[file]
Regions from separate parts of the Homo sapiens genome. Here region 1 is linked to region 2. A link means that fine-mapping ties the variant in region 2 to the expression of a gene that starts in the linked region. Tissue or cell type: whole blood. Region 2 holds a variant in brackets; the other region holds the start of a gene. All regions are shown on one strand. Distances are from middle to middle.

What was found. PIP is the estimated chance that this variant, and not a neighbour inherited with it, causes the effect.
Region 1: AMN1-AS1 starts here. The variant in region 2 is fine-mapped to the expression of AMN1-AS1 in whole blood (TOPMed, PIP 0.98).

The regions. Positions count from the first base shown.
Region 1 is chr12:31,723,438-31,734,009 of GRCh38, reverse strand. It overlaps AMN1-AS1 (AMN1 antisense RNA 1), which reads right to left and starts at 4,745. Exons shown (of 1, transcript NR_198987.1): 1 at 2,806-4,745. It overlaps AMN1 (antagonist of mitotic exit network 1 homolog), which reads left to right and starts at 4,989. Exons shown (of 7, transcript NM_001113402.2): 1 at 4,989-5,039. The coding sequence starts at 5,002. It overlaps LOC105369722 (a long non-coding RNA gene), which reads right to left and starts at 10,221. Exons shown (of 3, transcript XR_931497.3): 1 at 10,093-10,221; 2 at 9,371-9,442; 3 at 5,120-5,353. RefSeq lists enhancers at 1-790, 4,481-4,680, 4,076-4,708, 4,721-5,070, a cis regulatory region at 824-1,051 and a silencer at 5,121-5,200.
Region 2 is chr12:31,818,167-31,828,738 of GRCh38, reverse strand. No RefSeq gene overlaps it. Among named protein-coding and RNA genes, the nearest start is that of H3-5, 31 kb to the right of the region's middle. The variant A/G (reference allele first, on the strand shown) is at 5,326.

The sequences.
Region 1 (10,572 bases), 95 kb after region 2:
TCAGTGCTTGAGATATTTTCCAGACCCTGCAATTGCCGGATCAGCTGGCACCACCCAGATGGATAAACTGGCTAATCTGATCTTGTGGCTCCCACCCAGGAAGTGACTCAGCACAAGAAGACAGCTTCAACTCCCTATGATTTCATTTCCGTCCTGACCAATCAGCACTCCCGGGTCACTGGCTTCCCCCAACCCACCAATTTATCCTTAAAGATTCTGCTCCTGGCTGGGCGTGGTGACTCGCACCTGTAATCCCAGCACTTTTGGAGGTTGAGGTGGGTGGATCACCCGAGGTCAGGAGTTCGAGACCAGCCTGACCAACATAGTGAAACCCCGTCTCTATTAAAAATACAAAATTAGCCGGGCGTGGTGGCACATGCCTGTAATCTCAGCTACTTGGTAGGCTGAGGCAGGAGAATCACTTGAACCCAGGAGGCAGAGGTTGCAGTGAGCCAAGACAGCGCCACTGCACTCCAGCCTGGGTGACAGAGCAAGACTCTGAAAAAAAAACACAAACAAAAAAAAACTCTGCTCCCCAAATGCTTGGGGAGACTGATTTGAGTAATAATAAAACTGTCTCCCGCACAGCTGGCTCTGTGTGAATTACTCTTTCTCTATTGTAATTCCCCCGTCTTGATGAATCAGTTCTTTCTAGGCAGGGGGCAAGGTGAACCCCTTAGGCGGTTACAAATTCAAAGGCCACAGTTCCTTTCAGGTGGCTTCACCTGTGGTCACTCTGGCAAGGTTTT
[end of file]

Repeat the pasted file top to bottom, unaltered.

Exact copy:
Regions from separate parts of the Homo sapiens genome. Here region 1 is linked to region 2. A link means that fine-mapping ties the variant in region 2 to the expression of a gene that starts in the linked region. Tissue or cell type: whole blood. Region 2 holds a variant in brackets; the other region holds the start of a gene. All regions are shown on one strand. Distances are from middle to middle.

What was found. PIP is the estimated chance that this variant, and not a neighbour inherited with it, causes the effect.
Region 1: AMN1-AS1 starts here. The variant in region 2 is fine-mapped to the expression of AMN1-AS1 in whole blood (TOPMed, PIP 0.98).

The regions. Positions count from the first base shown.
Region 1 is chr12:31,723,438-31,734,009 of GRCh38, reverse strand. It overlaps AMN1-AS1 (AMN1 antisense RNA 1), which reads right to left and starts at 4,745. Exons shown (of 1, transcript NR_198987.1): 1 at 2,806-4,745. It overlaps AMN1 (antagonist of mitotic exit network 1 homolog), which reads left to right and starts at 4,989. Exons shown (of 7, transcript NM_001113402.2): 1 at 4,989-5,039. The coding sequence starts at 5,002. It overlaps LOC105369722 (a long non-coding RNA gene), which reads right to left and starts at 10,221. Exons shown (of 3, transcript XR_931497.3): 1 at 10,093-10,221; 2 at 9,371-9,442; 3 at 5,120-5,353. RefSeq lists enhancers at 1-790, 4,481-4,680, 4,076-4,708, 4,721-5,070, a cis regulatory region at 824-1,051 and a silencer at 5,121-5,200.
Region 2 is chr12:31,818,167-31,828,738 of GRCh38, reverse strand. No RefSeq gene overlaps it. Among named protein-coding and RNA genes, the nearest start is that of H3-5, 31 kb to the right of the region's middle. The variant A/G (reference allele first, on the strand shown) is at 5,326.

The sequences.
Region 1 (10,572 bases), 95 kb after region 2:
TCAGTGCTTGAGATATTTTCCAGACCCTGCAATTGCCGGATCAGCTGGCACCACCCAGATGGATAAACTGGCTAATCTGATCTTGTGGCTCCCACCCAGGAAGTGACTCAGCACAAGAAGACAGCTTCAACTCCCTATGATTTCATTTCCGTCCTGACCAATCAGCACTCCCGGGTCACTGGCTTCCCCCAACCCACCAATTTATCCTTAAAGATTCTGCTCCTGGCTGGGCGTGGTGACTCGCACCTGTAATCCCAGCACTTTTGGAGGTTGAGGTGGGTGGATCACCCGAGGTCAGGAGTTCGAGACCAGCCTGACCAACATAGTGAAACCCCGTCTCTATTAAAAATACAAAATTAGCCGGGCGTGGTGGCACATGCCTGTAATCTCAGCTACTTGGTAGGCTGAGGCAGGAGAATCACTTGAACCCAGGAGGCAGAGGTTGCAGTGAGCCAAGACAGCGCCACTGCACTCCAGCCTGGGTGACAGAGCAAGACTCTGAAAAAAAAACACAAACAAAAAAAAACTCTGCTCCCCAAATGCTTGGGGAGACTGATTTGAGTAATAATAAAACTGTCTCCCGCACAGCTGGCTCTGTGTGAATTACTCTTTCTCTATTGTAATTCCCCCGTCTTGATGAATCAGTTCTTTCTAGGCAGGGGGCAAGGTGAACCCCTTAGGCGGTTACAAATTCAAAGGCCACAGTTCCTTTCAGGTGGCTTCACCTGTGGTCACTCTGGCAAGGTTTT